Can a Felon Become a Phlebotomist?

It is never too late to be exactly what you want to be. You should not let your criminal history hold you back. Have you always dreamed of entering into the medical industry?

There are opportunities for felons in the medical industry. This may leave you wondering, can a felon become a phlebotomist?

Keep reading to find out.

can a felon become a phlebotomist


If blood doesn’t bother you, this may be the job for you. Phlebotomists draw blood from patients and prepare the blood for medical testing, transfusions or donation.

There are various tasks that a phlebotomist may be asked to do:

  • Properly prepare patients for the procedure
  • Explain the blood draw or transfusion process to the patient
  • Comfort and guide nervous patients through the process
  • Conduct blood draws and transfusions
  • Assist patients after the process
  • Follow supervising physicians directions
  • Identify, label and track blood samples

can the felon become phlebotomist

Above all, phlebotomists must be there for their patients. This is before, during, and after the process of taking blood. For instance, a phlebotomist must take steps to prevent the patient from fainting after the procedure.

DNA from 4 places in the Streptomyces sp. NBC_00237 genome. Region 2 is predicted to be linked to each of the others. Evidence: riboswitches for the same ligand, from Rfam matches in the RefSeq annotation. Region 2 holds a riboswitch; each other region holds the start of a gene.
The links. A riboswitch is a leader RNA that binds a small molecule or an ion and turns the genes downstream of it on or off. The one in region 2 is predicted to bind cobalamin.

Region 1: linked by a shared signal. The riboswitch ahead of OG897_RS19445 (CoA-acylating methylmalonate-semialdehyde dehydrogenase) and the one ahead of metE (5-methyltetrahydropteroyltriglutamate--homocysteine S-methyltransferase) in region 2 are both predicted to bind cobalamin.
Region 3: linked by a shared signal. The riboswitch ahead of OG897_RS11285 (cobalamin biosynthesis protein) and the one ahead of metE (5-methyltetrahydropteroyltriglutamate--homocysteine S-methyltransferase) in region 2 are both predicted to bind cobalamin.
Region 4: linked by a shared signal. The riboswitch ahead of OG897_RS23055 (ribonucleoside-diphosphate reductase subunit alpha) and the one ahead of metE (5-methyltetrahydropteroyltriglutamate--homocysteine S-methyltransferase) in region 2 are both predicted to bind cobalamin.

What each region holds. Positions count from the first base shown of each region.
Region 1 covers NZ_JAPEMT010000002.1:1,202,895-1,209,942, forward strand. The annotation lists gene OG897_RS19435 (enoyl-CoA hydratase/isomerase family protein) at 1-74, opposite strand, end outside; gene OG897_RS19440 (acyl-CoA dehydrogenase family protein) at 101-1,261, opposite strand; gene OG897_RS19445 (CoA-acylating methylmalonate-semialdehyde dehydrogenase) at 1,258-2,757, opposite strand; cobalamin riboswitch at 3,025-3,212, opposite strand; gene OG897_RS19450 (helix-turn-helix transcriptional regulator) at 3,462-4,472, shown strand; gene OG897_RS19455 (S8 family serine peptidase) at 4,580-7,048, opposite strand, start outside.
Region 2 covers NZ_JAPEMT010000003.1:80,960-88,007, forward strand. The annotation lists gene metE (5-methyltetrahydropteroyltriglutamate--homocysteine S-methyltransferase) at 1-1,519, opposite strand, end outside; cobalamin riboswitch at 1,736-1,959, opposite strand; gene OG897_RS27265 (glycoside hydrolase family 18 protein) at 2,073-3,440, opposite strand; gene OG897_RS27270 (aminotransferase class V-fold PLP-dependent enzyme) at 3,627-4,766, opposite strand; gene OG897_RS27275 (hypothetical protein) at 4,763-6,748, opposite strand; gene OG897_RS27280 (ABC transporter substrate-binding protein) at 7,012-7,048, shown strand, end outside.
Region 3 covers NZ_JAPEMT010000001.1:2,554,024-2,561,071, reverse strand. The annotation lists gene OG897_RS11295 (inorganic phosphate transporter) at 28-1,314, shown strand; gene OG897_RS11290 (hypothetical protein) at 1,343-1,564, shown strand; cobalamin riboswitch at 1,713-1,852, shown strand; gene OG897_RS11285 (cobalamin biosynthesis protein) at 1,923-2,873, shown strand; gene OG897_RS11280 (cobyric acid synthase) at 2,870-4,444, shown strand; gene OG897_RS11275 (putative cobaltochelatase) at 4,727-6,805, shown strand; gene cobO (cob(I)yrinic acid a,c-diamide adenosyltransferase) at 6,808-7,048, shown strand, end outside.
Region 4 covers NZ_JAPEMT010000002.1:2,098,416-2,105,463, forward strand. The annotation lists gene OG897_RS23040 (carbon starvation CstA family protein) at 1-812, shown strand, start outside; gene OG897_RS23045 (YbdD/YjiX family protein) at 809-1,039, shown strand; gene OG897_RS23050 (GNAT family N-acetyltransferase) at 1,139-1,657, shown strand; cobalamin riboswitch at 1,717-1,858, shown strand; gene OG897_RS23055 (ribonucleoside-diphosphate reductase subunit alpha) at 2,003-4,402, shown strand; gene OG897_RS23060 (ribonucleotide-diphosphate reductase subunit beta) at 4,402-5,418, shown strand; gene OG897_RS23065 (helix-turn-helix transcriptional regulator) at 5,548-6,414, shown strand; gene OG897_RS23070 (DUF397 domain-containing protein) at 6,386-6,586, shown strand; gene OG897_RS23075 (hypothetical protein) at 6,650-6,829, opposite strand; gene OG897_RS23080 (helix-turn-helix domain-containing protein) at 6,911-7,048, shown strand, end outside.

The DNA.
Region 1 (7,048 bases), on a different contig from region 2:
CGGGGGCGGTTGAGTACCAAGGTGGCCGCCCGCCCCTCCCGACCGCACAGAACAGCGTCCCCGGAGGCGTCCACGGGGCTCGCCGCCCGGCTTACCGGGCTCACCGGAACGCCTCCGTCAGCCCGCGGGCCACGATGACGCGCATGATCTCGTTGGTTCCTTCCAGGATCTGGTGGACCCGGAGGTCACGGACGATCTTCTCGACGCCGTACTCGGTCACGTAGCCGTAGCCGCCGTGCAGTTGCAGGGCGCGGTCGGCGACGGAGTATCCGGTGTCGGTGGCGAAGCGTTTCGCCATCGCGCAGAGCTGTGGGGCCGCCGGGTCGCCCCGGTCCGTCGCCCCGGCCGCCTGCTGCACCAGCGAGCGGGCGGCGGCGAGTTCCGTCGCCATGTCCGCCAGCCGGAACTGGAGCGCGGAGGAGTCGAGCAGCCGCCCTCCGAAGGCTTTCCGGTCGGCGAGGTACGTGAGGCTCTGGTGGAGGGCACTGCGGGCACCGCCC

So, how can you become a phlebotomist? Keep reading to learn more about education and training.

Education / Training

To become a phlebotomist you must complete education and receive a specific certification from a phlebotomy program.

In order to be a part of a training program, you must have a high school diploma or GED. An applicant must also have proof of current health insurance and pass a health exam. This is because of the chance of exposure to Hepatitis and HIV from dealing with blood.

Programs are offered at some community colleges and technical schools. This program will typically last less than one year and it will result in you obtaining your certificate. These programs involve both classroom coursework and laboratory work!

can felons become the phlebotomist

In order to qualify for certification one must have 40 hours of in class education as well as actual experience. Typically to be certified one will need around 100 hours of hands-on experience. You must also pass a test.

The certification test will include a written exam and may include physical examples of what you have learned, such as drawing blood.

Not all states require a certificate to be hired.

Skills Set

In order to be a successful phlebotomist, there are certain skills you can have or obtain. These skills can better your chances when applying for jobs.

Good communication skills are extremely important. While dealing with patients you must explain every step you are taking throughout the process. You must also successfully answer any questions that the patient has. Being empathetic can also be helpful in this position. This can help to make the patient feel at ease.

Being able to accurately follow instructions and procedures is crucial. This is due to the fact that not every person is the same so every time you draw blood, it will be a new experience. For instance, if you are having trouble finding a vein to enter, you must know the correct steps to take.

can felon become phlebotomist